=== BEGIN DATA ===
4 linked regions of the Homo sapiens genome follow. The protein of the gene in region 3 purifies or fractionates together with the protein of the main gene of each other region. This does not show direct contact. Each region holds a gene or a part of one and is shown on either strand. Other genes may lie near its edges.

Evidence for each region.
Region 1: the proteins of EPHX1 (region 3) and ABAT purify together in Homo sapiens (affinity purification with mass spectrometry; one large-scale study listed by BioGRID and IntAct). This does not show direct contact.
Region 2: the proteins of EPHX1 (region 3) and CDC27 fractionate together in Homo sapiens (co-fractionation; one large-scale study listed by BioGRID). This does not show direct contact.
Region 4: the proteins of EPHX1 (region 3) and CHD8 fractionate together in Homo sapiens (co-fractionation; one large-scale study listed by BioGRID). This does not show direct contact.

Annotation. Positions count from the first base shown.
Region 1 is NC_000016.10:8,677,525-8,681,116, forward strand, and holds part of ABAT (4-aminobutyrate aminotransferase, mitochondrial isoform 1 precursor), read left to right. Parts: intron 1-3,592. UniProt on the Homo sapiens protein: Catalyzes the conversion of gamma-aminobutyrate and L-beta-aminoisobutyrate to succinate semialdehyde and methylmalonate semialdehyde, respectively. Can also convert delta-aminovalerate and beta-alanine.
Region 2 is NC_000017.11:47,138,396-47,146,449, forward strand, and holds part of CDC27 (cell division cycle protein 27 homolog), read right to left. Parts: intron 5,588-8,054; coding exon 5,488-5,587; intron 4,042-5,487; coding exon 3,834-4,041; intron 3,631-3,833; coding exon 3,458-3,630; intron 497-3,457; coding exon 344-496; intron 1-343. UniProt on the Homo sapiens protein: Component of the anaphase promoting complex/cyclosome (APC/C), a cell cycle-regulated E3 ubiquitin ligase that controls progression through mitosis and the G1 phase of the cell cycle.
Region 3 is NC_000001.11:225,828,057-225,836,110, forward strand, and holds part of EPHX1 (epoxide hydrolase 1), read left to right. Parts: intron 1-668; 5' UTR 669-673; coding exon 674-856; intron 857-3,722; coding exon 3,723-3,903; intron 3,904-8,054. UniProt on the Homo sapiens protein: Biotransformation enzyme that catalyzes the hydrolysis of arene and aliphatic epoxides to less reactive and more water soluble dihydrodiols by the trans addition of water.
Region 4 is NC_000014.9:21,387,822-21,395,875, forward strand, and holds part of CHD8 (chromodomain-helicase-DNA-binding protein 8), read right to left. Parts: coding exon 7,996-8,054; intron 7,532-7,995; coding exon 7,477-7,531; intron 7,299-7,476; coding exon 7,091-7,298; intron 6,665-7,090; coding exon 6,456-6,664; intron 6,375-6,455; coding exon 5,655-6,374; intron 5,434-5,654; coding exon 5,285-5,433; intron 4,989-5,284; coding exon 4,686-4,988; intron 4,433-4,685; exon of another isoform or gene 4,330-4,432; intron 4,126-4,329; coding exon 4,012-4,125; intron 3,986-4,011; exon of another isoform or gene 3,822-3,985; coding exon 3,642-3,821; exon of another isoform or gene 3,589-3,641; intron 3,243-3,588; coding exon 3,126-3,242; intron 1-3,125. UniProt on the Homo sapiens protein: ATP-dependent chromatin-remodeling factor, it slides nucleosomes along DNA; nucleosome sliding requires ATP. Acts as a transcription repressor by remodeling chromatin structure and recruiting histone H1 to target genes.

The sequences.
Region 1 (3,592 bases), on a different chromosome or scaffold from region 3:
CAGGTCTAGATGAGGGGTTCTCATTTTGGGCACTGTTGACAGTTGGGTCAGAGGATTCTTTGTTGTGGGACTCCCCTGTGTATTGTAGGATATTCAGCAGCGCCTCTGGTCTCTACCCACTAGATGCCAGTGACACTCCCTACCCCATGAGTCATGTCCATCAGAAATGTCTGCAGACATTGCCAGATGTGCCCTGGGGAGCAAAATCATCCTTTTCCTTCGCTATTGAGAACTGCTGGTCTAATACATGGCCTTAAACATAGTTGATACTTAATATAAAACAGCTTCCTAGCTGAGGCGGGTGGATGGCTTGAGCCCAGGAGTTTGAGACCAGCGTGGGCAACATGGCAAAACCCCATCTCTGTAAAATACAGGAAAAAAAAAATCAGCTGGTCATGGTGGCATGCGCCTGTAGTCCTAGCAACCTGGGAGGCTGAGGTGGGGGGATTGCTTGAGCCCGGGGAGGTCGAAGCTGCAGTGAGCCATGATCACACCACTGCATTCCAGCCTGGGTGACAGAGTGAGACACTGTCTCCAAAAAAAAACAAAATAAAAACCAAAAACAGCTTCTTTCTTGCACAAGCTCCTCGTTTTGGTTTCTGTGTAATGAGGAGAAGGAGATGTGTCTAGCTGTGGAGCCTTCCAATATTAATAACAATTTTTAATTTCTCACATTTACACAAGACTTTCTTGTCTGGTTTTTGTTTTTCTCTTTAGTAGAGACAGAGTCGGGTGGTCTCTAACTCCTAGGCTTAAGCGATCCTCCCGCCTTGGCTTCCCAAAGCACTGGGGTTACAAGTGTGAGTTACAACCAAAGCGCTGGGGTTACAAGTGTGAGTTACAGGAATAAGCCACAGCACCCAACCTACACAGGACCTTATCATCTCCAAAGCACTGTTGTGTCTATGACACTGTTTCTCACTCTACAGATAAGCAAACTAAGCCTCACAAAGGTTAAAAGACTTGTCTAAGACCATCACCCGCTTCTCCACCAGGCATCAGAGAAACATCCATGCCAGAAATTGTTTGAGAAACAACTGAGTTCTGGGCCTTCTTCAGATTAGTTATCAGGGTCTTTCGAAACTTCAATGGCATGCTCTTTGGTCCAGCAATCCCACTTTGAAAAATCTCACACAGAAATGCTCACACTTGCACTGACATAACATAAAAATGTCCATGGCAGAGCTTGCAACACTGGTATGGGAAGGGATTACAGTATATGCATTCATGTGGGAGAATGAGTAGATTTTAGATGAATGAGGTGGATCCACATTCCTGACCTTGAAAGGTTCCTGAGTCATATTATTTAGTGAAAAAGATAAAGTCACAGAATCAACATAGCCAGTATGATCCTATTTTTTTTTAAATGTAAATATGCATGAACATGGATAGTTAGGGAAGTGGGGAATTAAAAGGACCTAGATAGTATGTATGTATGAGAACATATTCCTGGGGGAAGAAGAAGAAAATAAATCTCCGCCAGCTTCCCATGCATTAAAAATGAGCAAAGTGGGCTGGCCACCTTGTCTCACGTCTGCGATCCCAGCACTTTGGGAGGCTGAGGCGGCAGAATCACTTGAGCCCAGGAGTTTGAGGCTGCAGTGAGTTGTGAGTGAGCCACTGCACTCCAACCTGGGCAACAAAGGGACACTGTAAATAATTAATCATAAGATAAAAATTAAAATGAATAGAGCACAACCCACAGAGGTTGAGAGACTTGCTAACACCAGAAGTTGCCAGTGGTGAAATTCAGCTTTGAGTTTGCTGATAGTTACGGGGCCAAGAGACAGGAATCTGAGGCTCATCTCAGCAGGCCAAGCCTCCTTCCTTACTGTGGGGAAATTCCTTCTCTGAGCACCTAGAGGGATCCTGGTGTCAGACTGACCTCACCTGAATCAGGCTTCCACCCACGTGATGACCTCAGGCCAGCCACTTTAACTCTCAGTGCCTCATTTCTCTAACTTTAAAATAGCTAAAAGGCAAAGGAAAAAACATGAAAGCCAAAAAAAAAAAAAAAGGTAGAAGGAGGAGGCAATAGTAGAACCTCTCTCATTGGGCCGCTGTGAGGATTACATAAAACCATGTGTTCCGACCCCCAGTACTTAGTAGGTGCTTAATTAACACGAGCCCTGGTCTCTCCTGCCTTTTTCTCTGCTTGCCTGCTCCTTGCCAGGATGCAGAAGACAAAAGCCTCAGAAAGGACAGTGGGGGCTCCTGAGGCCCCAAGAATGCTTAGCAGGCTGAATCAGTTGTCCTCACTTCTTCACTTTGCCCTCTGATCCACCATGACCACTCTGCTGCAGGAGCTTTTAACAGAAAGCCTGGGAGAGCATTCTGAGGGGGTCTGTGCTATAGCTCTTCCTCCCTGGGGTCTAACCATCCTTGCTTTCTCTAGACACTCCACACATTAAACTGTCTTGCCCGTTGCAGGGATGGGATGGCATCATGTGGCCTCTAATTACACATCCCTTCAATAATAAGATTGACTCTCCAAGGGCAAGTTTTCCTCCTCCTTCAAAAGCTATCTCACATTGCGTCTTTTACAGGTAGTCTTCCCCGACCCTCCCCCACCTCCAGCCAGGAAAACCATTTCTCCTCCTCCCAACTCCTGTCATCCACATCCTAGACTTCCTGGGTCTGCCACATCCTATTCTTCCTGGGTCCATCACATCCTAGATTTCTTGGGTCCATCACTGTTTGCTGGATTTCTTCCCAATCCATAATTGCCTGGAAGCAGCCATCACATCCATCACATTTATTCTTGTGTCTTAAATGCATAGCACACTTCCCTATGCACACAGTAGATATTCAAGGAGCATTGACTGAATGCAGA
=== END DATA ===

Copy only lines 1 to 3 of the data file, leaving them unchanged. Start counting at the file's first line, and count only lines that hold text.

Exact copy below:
4 linked regions of the Homo sapiens genome follow. The protein of the gene in region 3 purifies or fractionates together with the protein of the main gene of each other region. This does not show direct contact. Each region holds a gene or a part of one and is shown on either strand. Other genes may lie near its edges.

Evidence for each region.
Region 1: the proteins of EPHX1 (region 3) and ABAT purify together in Homo sapiens (affinity purification with mass spectrometry; one large-scale study listed by BioGRID and IntAct). This does not show direct contact.